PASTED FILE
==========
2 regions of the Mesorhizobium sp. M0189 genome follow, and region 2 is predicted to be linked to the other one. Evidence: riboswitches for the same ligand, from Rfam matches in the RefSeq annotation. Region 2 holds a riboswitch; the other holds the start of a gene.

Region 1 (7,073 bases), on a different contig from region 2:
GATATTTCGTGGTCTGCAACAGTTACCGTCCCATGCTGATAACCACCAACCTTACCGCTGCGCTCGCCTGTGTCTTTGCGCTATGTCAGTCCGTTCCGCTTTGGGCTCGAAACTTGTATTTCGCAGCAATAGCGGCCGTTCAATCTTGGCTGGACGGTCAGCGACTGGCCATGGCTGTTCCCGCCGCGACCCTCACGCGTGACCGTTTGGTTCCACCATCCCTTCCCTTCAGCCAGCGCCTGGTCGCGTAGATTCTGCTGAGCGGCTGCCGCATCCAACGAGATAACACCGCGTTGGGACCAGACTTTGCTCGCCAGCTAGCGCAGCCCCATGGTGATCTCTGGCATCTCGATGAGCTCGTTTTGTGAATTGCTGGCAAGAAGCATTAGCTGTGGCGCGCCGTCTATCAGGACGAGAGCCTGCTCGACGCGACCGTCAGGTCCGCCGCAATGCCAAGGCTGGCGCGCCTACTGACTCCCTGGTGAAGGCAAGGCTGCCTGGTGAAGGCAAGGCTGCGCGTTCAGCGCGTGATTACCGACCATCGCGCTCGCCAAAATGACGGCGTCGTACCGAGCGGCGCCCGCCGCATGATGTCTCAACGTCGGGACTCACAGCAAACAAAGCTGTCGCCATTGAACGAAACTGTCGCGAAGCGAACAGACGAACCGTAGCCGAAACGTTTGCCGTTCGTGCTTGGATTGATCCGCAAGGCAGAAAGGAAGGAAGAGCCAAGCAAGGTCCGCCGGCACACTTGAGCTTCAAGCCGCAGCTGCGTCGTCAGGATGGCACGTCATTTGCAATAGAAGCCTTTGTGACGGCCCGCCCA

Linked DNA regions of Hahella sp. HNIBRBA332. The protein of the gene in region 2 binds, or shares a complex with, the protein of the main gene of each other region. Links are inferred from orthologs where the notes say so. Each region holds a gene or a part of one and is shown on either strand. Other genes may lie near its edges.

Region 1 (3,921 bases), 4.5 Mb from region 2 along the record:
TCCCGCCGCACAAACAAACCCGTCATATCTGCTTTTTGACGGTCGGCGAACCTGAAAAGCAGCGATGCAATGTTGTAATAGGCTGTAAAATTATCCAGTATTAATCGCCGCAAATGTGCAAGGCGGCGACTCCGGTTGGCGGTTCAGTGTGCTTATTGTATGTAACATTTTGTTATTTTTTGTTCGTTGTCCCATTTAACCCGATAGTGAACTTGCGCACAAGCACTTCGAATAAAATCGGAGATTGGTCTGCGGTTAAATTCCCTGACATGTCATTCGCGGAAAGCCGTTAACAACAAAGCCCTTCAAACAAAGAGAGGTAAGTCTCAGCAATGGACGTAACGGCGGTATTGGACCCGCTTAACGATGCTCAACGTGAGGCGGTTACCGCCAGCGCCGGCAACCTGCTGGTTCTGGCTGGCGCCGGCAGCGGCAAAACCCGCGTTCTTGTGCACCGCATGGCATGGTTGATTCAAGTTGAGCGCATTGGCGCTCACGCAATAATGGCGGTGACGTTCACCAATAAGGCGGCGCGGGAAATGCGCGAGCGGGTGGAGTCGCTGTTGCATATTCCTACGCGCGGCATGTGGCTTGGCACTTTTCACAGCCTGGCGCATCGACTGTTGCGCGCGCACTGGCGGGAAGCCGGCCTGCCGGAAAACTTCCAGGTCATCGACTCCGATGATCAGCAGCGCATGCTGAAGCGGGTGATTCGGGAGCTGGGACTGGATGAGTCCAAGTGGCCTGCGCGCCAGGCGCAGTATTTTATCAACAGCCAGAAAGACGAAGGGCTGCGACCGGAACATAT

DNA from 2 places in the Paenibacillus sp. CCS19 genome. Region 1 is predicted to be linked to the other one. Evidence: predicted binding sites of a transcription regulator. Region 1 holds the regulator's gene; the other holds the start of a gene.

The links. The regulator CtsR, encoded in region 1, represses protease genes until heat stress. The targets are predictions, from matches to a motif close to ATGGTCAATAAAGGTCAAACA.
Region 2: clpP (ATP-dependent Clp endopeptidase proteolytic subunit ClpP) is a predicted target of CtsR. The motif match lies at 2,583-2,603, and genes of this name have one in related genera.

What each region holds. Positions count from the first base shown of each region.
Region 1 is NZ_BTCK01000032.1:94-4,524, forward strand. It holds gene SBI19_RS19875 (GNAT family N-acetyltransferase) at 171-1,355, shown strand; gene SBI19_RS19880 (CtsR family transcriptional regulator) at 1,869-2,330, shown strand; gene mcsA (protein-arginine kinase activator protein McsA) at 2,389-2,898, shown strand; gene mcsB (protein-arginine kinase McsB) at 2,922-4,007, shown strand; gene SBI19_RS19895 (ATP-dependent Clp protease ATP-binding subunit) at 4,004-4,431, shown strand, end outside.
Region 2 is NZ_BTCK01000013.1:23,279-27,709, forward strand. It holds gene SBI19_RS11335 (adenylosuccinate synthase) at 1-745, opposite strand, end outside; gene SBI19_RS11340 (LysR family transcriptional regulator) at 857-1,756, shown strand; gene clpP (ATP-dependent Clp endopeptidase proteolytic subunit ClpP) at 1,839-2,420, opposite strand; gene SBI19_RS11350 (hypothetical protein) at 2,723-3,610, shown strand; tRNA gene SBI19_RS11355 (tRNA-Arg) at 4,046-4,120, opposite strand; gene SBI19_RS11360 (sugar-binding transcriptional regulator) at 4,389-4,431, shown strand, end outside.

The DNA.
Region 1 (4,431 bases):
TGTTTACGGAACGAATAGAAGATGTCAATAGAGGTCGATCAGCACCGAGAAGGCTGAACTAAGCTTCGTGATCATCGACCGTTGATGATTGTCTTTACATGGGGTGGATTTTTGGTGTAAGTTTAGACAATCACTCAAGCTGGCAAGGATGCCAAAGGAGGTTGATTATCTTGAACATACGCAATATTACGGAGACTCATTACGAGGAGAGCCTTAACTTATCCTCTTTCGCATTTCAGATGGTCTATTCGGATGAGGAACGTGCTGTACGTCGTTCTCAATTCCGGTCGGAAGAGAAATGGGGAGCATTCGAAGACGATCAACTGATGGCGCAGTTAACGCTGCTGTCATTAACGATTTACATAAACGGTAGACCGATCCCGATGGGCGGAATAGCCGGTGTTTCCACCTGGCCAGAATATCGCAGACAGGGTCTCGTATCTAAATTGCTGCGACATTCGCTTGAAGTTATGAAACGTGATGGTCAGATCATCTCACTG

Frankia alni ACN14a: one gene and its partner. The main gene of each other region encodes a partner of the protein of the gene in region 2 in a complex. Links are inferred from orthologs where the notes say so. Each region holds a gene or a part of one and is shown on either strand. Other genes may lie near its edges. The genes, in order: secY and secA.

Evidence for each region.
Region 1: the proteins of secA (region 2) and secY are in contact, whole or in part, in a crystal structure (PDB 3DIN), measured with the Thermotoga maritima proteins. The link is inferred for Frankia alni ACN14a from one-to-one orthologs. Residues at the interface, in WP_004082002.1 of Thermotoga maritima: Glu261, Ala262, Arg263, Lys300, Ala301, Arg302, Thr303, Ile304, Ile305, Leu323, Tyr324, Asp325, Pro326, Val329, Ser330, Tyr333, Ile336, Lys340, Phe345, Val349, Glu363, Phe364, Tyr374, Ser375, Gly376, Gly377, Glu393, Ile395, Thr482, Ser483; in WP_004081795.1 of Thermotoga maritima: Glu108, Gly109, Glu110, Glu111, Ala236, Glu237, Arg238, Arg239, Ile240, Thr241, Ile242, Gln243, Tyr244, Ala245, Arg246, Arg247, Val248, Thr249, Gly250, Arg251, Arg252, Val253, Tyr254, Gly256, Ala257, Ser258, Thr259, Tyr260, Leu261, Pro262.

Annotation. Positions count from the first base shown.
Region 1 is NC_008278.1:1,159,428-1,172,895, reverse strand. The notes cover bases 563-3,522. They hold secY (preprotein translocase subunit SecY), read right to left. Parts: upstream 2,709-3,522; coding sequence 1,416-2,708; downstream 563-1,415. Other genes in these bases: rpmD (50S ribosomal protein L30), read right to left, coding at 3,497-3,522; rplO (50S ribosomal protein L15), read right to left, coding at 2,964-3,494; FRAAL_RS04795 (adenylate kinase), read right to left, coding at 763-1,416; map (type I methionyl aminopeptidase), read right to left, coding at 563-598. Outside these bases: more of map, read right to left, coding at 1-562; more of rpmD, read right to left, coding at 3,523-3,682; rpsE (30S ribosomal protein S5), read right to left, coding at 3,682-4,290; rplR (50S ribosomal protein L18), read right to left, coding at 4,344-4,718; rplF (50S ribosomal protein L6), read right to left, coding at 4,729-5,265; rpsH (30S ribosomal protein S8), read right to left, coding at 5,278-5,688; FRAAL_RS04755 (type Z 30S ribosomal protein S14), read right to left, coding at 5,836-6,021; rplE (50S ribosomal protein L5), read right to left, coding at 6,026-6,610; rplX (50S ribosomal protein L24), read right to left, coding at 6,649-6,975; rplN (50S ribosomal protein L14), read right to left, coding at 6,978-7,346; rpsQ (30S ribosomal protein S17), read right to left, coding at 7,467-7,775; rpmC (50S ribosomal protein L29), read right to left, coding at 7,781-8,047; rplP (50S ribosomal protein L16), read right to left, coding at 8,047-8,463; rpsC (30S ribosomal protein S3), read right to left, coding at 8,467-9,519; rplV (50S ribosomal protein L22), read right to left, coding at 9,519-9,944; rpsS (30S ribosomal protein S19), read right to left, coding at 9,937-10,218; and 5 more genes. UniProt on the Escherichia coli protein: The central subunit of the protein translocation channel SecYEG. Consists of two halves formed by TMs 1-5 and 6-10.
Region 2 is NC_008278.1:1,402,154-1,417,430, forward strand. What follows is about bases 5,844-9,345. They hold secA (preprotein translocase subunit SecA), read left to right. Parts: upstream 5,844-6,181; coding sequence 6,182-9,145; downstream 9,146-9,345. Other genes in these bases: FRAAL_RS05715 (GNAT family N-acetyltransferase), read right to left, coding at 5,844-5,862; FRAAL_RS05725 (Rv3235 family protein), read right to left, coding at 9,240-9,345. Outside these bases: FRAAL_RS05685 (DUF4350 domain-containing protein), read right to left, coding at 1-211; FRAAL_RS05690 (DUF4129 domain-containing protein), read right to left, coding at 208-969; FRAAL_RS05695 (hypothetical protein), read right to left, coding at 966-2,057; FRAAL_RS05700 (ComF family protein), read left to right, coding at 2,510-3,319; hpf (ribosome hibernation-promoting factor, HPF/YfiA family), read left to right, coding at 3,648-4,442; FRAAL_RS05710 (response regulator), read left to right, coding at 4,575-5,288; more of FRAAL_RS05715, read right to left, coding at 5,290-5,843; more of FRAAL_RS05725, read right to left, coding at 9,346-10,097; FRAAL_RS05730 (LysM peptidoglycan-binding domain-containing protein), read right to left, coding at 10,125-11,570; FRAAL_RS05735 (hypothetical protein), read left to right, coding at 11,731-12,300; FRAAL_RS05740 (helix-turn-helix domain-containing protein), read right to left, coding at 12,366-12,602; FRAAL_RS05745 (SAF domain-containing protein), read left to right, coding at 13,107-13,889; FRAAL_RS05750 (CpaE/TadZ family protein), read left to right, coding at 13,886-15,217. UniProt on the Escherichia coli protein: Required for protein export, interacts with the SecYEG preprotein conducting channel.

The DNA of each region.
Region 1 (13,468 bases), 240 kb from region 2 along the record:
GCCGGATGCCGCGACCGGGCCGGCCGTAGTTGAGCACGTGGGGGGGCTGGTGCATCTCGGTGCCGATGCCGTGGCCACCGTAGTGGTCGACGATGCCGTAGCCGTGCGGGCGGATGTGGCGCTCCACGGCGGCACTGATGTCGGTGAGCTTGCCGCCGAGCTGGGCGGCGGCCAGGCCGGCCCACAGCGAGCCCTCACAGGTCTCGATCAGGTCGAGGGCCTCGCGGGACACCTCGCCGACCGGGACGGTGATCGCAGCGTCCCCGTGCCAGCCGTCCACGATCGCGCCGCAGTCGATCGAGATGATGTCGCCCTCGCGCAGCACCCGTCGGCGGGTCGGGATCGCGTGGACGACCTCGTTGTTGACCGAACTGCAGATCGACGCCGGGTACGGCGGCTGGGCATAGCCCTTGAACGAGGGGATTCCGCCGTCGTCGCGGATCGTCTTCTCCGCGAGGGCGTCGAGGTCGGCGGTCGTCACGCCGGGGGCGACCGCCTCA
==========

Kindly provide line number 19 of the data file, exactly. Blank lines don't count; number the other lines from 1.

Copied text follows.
Annotation. Positions count from the first base shown.